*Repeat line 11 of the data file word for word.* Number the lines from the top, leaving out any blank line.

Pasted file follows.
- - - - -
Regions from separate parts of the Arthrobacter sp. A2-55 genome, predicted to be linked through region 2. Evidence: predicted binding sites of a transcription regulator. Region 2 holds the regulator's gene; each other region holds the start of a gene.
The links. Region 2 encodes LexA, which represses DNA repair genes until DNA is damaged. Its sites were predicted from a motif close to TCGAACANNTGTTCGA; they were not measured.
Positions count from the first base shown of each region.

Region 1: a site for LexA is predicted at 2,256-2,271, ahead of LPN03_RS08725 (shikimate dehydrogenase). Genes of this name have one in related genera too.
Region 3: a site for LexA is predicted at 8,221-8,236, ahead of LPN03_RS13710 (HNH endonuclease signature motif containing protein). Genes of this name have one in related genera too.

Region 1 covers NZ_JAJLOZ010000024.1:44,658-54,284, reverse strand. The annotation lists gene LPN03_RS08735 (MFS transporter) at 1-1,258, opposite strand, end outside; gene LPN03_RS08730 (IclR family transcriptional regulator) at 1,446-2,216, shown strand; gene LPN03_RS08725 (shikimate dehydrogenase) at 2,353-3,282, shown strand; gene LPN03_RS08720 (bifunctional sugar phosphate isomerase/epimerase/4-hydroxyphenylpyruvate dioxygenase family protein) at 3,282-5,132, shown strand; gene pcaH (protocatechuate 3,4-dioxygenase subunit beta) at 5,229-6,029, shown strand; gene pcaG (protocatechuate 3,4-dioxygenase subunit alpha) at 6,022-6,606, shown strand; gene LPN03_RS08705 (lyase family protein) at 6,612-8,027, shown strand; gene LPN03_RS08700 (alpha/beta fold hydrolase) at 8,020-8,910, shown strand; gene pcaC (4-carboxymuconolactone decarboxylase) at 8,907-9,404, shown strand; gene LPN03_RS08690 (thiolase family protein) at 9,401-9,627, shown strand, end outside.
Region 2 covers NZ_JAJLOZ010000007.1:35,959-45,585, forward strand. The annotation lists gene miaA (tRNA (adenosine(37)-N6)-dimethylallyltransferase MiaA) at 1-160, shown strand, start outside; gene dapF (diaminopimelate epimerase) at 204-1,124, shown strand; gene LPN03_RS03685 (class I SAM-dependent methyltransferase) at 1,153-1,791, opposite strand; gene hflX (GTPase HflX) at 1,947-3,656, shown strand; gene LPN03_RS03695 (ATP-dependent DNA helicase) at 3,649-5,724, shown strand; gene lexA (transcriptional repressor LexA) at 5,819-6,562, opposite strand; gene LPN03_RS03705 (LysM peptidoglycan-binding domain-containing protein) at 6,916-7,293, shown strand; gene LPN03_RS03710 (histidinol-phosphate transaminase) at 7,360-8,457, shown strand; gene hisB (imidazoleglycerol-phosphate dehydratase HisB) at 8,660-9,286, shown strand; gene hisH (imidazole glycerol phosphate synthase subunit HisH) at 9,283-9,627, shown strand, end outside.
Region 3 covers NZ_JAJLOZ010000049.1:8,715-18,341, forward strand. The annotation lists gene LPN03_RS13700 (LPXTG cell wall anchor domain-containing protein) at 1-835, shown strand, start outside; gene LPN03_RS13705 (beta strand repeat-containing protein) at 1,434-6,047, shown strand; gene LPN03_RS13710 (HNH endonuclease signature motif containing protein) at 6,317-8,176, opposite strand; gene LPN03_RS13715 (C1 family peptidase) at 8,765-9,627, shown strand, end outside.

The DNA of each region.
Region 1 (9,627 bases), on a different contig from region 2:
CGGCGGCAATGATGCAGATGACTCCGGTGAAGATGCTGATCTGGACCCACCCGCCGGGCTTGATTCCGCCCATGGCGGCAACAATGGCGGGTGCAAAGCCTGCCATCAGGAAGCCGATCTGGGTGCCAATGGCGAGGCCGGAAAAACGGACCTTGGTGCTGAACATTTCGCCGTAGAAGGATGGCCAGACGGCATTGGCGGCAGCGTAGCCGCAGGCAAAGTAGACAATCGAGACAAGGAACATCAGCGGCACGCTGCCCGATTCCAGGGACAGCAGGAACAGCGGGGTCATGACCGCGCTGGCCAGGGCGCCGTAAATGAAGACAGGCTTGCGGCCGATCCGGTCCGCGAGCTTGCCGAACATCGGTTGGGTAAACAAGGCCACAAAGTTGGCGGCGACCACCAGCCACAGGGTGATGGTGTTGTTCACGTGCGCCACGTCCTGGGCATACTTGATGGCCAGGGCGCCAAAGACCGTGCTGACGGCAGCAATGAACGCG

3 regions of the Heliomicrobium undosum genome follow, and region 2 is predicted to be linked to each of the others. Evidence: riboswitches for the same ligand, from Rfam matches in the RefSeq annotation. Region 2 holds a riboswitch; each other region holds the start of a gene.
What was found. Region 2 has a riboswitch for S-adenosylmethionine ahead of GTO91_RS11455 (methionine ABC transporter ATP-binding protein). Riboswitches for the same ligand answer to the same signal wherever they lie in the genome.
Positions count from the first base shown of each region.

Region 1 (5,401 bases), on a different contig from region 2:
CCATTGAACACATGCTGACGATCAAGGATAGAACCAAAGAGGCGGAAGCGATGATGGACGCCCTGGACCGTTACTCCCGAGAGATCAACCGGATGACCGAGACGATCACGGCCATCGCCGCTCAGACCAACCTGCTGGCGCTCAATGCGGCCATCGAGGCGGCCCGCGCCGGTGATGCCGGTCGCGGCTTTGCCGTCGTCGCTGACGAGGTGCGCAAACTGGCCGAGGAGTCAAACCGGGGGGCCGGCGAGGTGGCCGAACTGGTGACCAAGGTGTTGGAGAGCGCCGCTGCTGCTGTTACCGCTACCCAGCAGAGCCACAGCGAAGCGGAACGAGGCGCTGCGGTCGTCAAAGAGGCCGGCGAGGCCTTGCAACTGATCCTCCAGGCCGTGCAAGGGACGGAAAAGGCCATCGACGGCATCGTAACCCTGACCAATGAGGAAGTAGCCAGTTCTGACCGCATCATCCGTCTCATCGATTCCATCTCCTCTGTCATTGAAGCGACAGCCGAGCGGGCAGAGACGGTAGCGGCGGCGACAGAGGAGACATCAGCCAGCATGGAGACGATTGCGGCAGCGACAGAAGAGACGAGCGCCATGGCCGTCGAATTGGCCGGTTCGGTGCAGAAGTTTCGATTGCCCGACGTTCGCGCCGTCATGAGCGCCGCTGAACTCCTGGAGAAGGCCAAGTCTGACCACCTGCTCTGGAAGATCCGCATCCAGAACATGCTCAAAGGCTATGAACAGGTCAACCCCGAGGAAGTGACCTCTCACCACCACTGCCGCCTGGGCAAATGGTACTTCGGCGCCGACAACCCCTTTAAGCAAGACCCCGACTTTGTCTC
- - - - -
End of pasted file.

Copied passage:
CGGCGGCAATGATGCAGATGACTCCGGTGAAGATGCTGATCTGGACCCACCCGCCGGGCTTGATTCCGCCCATGGCGGCAACAATGGCGGGTGCAAAGCCTGCCATCAGGAAGCCGATCTGGGTGCCAATGGCGAGGCCGGAAAAACGGACCTTGGTGCTGAACATTTCGCCGTAGAAGGATGGCCAGACGGCATTGGCGGCAGCGTAGCCGCAGGCAAAGTAGACAATCGAGACAAGGAACATCAGCGGCACGCTGCCCGATTCCAGGGACAGCAGGAACAGCGGGGTCATGACCGCGCTGGCCAGGGCGCCGTAAATGAAGACAGGCTTGCGGCCGATCCGGTCCGCGAGCTTGCCGAACATCGGTTGGGTAAACAAGGCCACAAAGTTGGCGGCGACCACCAGCCACAGGGTGATGGTGTTGTTCACGTGCGCCACGTCCTGGGCATACTTGATGGCCAGGGCGCCAAAGACCGTGCTGACGGCAGCAATGAACGCG